In a good risk case depends on the patient: a "nice" chap for example - well insured, non NSAID and reliable- I would do only an omentopexy and erradicate the bacteria postop. Unemployed, non-insured, non-reliable, diffcult to follow up or on NSAID -I would add a HSV to cure the ulcer (in 90%).

Gastic ulcer- here the Helicobater issue is less definitive; large gastric perforations on the lesser curvature are best managed with Bil I gastrectomy.

Basically the choice of the procedure depends on the ULCER (type, size), the PATIENT (his condition) the PERITONEAL CAVITY (established peritonitis versus contamination only) and the SURGEON (is he from Chile or Brazil) (JOKE).

BTW: can we send our residents for an elective? -they may learn how to operatively manage complicated peptic ulcer disease.


Re: Perforated gastric cancer - Ärzteforum

Post#24 »

You are right and wrong simultaneously.
A few words about situation with PUD.
1. Abundance of pharmacologic antiulcer drugs.
2. High level of inpatient care and low level of outpatient care.
3. Agressive gastroenterologists, with conservative treatment of PUD until complications.
4. A great decrease of elective operations for PUD ( long for zero)
5. Enormous increase of emergency operations for PUD.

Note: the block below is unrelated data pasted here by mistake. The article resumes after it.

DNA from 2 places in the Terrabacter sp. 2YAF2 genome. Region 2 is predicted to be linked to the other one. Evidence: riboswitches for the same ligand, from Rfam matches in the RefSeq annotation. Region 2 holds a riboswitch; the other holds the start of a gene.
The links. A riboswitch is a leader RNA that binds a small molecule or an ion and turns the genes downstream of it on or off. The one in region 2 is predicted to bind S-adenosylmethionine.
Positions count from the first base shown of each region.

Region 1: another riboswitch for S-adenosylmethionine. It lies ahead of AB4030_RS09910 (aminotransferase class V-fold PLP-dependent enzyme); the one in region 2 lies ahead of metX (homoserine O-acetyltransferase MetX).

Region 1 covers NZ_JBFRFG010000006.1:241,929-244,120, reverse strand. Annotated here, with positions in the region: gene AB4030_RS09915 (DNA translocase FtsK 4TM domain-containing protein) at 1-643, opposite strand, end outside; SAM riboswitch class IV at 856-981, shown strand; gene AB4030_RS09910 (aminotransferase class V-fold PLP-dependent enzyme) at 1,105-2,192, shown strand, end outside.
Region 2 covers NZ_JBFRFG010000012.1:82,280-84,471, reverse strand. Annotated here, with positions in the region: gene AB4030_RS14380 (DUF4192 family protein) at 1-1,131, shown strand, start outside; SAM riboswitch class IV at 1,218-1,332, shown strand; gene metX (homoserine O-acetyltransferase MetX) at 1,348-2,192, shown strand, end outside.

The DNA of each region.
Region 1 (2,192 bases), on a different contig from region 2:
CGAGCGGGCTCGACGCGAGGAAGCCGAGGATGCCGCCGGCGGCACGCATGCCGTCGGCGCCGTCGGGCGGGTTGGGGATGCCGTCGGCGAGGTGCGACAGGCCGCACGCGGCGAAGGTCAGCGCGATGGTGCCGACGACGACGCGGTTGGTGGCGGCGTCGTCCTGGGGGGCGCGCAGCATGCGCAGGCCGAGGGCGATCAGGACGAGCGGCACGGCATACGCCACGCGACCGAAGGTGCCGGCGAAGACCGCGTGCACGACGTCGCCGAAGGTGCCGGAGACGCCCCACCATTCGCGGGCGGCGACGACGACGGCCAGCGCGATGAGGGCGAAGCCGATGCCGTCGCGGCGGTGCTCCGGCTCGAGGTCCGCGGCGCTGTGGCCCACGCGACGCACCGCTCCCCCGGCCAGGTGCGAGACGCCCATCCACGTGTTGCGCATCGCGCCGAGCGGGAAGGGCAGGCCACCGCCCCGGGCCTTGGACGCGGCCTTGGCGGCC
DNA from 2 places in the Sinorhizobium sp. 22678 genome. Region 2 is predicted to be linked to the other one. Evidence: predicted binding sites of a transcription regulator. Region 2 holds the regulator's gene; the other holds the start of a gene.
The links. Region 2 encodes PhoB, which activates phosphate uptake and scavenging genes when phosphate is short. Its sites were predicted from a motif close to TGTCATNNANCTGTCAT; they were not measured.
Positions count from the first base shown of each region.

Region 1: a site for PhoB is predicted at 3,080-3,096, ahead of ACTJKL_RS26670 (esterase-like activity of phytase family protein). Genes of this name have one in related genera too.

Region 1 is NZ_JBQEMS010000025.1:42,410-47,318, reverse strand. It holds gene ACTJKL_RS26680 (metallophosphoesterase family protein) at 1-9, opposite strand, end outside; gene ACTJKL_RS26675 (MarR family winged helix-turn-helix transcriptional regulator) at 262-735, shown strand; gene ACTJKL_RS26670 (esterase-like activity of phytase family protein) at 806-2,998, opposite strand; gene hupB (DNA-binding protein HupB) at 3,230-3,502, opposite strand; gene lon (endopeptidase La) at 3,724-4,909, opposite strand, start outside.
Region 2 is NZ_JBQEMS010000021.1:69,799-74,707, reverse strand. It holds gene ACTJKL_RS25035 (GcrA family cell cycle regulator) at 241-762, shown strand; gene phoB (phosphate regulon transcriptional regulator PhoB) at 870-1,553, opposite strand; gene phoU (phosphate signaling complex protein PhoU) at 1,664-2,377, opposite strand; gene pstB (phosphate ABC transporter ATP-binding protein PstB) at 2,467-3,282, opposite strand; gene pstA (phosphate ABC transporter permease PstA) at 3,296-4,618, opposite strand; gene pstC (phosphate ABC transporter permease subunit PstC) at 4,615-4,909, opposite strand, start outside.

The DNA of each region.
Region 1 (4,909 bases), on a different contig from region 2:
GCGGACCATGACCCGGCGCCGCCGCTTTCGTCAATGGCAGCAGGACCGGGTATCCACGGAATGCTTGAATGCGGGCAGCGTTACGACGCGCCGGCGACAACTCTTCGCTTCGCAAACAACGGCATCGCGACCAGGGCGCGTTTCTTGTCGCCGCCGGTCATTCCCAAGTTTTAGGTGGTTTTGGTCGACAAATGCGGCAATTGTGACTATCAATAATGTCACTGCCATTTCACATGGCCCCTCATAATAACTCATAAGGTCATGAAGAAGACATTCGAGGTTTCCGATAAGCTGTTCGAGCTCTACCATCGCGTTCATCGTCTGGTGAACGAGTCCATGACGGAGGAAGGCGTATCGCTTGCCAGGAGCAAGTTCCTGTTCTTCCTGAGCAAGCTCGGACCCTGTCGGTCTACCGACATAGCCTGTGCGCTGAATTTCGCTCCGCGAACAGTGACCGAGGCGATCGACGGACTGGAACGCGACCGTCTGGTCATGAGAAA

6. Very, very busy people. (footstep to hospital=footstep from work)
7. Changes in the pathomorphosis of gastric ulcer.

Few lines from the report of our surgical department:

Elective PUD surgery.
45 operations.
Duodenal ulcer - 15 (HSV-2; HSV+pyloroplasty-5; antrumectomy-Roux+selective vagotomy-6; antrumectomy-Roux+truncal vagotomy-2)
Gastric ulcer - 27 (antrumectomy - 21; antrumectomy+truncal vagotomy-3 (III type); partial gastrectomy above 1/2 - 3)
Reconstructive operations - 3

Emergency PUD surgery.
Perforative ulcer.
64 operations.
Perforative duodenal ulcer-58. (sewing - 9; HSV+sewing-2;
HSV+pyloroplasty-4; truncal vagotomy+pyloroplasty-43)
Perforative gastric ulcer-6. (sewing-1; partial gastrectomy-5)

Ulcer bleeding.
Admitted - 172 ! with PUD and bleeding.
99 - conservative treatment.
73 operations.
Duodenal-55: (truncal vagotomy+pyloroplasty-50; antrumectomy+truncal or
selective vagotomy-4; sewing-1)
Gastric: 18 (partial gastrectomies-18)

Almost all pyloroplasties - Finney
Almost all GEA - Roux
The majority of partial gastrectomies - antrumectomy.


Re: Perforated gastric cancer - Ärzteforum

Post#25 »

The issue of operation choise for perforated ulcers now is quite controversial here. First of all we don't do omentopexy (very and very rare). Usual operations on the ulcr site are two layer simple closure (or one layer) or excision of ulcer with pyloroplasty/duodenoplasty. Some surgeons still do truncal vagotomy for perforated ulcers. HSV in poorly prepared and higly stressed urgent patient increase risk and time of operation. Does this risk necessary? My opinion that very rere cases requires emergency HSV.